Thursday, August 11, 2011

London Riots

Before I begin to unpack the fantastic adventure I had with the #unplugd11 crew out in Ontario a new post popped into my head yesterday.  Yes a new post.  Been a while.  Since April.  Bad Blogging.... but here it is.

As I was driving to pick up my son at his camp the CBC news came on and they were talking about the Riots in London and why they were happening.  One thing mentioned was the disenfranchised youth.  Kids that have been forgotten by social programs, can't find work, or do not want to find work, who are using social media to gather and loot and riot.

Image from London

cc licensed flickr photo shared by tgeasland

This was disturbing in many ways.  The riots in Vancouver show that this is not just a London problem.  Youth these days see it as OK to go on a rampage and destroy things.

cc licensed flickr photo shared by Charles de Jesus
Look around you at the litter on the streets and the malaise with so many 20 somethings.  I deal with 13 and 14 year olds.  Most of them keen on life still and less than 20% would be susceptible to joining these RIOTS just because they could do mayhem. So where does it break down.  How do we go from happy kids to ..... lets go break things and be "bad".

This brings me back to the CBC report yesterday.  They interviewed a youth in his 20's in Manchester. What struck me about his interview were the following statements (paraphrasing from memory sorry)
  • Are you not afraid you are going to be caught? Nah I go out all the time till late in the morning.  Never been caught.  How many have they caught anyways 3 or 4 maybe 10 they won't get me.
  • What will happen when you get home? No one cares there. Are they going to ground me? Yell at me. Whatever.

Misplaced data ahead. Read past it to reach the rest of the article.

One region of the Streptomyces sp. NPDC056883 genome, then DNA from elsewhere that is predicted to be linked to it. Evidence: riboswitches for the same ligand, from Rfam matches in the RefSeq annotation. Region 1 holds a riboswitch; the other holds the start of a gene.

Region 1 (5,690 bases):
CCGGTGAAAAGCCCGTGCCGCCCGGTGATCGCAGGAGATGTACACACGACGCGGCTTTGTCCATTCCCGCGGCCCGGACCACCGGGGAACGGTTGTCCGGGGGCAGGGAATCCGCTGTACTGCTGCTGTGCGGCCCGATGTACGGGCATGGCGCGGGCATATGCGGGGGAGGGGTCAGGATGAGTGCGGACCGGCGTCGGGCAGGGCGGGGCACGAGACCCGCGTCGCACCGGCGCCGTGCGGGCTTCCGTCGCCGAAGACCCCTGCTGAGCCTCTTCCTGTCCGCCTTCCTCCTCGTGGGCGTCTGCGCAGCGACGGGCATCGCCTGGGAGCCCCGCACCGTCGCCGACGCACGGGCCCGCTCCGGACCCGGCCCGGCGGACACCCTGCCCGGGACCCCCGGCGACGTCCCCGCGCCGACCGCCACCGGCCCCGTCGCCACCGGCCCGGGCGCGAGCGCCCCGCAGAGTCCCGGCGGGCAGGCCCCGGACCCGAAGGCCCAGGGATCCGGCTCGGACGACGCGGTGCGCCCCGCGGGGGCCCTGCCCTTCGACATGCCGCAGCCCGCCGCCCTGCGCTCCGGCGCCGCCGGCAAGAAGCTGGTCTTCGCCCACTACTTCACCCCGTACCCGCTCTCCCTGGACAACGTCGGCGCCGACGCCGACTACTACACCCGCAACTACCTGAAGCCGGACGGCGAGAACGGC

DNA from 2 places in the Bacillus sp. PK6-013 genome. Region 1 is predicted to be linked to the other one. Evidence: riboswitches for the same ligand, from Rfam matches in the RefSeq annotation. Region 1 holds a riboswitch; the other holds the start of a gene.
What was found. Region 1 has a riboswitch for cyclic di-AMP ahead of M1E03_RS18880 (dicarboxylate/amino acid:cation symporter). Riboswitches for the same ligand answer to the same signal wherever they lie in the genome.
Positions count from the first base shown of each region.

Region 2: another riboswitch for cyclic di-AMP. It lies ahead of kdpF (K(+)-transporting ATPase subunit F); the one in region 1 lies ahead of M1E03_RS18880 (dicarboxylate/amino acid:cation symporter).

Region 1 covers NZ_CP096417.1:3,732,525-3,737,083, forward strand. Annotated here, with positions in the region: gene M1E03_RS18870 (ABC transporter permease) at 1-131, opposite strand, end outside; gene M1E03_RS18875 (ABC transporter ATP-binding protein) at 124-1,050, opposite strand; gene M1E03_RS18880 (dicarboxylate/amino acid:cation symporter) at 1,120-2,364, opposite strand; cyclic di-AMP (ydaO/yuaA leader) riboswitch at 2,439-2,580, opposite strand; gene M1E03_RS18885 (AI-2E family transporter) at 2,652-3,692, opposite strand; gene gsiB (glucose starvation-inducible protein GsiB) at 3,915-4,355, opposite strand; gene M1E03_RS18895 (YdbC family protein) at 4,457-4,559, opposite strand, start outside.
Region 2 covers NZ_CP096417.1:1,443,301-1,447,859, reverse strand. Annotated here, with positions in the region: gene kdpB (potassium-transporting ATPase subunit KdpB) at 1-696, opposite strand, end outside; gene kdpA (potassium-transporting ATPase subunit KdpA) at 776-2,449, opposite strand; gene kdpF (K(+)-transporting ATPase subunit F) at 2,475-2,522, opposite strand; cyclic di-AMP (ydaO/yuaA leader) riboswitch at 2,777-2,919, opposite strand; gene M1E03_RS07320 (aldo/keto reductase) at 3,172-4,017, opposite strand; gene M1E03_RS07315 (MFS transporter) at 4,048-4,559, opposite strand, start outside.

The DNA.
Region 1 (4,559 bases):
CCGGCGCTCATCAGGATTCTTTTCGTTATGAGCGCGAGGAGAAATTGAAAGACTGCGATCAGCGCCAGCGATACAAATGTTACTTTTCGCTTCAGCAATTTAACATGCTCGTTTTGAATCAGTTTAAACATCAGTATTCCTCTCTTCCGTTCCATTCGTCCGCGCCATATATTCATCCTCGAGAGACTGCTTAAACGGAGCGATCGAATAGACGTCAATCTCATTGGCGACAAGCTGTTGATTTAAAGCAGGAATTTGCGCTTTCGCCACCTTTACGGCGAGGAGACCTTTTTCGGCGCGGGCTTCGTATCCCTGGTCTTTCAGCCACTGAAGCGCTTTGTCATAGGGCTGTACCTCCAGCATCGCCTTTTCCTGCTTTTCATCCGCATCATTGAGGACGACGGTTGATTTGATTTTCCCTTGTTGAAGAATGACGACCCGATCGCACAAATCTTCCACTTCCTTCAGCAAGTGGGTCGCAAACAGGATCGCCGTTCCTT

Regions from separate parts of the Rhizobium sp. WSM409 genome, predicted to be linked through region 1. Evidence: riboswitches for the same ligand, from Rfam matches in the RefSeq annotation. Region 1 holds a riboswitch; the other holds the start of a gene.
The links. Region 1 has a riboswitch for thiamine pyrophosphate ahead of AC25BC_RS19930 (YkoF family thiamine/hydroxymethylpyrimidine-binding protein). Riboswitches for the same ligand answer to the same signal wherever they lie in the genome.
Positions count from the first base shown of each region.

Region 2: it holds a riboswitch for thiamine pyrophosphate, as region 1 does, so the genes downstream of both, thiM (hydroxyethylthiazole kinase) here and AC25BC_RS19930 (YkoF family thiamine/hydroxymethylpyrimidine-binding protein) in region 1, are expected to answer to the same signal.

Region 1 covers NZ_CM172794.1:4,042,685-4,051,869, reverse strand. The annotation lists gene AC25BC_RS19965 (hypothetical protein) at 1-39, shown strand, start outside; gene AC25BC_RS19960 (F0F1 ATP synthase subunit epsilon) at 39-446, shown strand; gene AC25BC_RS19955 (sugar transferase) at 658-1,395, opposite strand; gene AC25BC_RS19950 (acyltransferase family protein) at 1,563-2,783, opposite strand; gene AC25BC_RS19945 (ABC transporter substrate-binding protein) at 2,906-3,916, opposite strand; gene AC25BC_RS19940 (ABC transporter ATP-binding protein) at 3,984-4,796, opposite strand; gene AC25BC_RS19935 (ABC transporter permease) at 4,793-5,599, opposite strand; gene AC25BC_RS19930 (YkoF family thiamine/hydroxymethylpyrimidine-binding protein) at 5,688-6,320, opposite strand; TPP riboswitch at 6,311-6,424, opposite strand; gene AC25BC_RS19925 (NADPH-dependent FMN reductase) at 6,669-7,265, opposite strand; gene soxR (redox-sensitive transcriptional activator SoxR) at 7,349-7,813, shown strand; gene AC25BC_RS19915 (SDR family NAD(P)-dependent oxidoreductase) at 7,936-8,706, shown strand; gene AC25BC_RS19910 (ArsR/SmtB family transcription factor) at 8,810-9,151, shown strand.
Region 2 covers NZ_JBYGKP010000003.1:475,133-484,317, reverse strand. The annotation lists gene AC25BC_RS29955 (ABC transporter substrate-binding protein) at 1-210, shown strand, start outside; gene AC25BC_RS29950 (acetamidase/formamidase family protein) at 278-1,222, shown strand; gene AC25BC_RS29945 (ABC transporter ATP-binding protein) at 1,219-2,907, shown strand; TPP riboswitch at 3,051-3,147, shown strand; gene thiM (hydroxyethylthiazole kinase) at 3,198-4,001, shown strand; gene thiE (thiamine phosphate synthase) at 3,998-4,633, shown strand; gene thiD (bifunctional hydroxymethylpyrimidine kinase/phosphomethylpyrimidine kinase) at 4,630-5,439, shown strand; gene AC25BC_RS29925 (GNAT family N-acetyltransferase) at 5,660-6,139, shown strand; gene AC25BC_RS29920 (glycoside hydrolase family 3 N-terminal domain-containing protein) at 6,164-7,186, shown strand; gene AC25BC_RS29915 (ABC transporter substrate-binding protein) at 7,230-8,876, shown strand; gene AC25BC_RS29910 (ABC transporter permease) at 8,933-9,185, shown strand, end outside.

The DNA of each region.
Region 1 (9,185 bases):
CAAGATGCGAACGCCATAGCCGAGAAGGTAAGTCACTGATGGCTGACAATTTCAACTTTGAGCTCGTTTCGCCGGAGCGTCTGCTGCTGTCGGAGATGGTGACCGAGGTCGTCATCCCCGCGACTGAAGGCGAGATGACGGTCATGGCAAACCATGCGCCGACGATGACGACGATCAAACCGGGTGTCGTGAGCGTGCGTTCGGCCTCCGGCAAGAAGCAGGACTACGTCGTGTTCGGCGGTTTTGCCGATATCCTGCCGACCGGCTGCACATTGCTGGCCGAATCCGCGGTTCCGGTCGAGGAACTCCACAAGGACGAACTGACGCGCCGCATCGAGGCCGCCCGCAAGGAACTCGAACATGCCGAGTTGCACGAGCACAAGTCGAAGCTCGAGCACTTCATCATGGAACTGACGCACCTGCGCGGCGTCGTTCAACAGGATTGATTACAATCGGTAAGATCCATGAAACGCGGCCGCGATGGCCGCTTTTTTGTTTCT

Here is a youtube video (language warning) not the interview I heard but similar

The tone of the interviewee was so nonchalant, almost I am doing this because I am bored.  That is the scarey part for me.  Just because I am bored I am going to wreck a city and cause lots of damage and hurt people.  Yep I have nothing better to do.

I hope we can find a way to improve peoples way of life.  Give them something to look forward to.  Allow them to find a passion that is something other than looting, violence and mayhem.  Perhaps we can all do our part.

Explain to our kids, tell them what is going on in England. Why it started and how it is able to maintain its intensity.  After we have dealt with our family we then need to figure a way to use this in school to explain to our students the COST of what is happening.  Instant riot leads to long term pain for so many people.

It is a bit of a rant I know but we need to take action now before that youth malaise settles in here and floods over onto the street.  The world is going through a rocky rough time right now.  We all need to do our part.

Just thinking out loud.


Jaclyn Calder said...

I had this conversation with some family a few weeks ago. I wonder how many people out there aren't passionate? Have no purpose. Just go through the motions of life. That scares me. I am in constant fear of not having purpose. Without the need to focus on survival (finding food, creating shelter, etc.) we need to actively seek out a purpose. Something to become passionate about. The story you told at #unplugd11 about the activities you do in your math class helps motivate students and pre-teens to find this passion. Thanks for sharing.

Jeannine said...

The enormity of the damage to property and people is almost impossible to believe when we read about London, and Vancouver for that matter.

I've been struck by a couple of things as I listen to the news:

The race to blame social media for the spread of violence and the pushback from social media users to clean up the mess and catch the culprits. I have mixed emotions about both sides and that's why I feel it is so important for us to advocate for (and model) responsible use with students.

The other thing that really got to me was what I heard from a speech (perhaps by the PM) that a lack of parenting and a lack of discipline in schools was at least partially to blame. Is it discipline we lack, or respect? Is it parenting we lack or connected parenting?

I guess my thoughts are coloured by what we were able to achieve when we strengthened our connections to each other at #unplugd11. I hope whatever actions come from these riots are to build connections, relationships and trust, not to blame, punish or further alienate.

Thanks for getting my blood boiling too!

Mr. H said...

Jaclyn and Jeannine thanks for your comments. So many in the 20 to 30 crowd have not found their way. I am hoping that more will find their way soon. Find a passion and live it instead of being out on the street doing whatever....just because.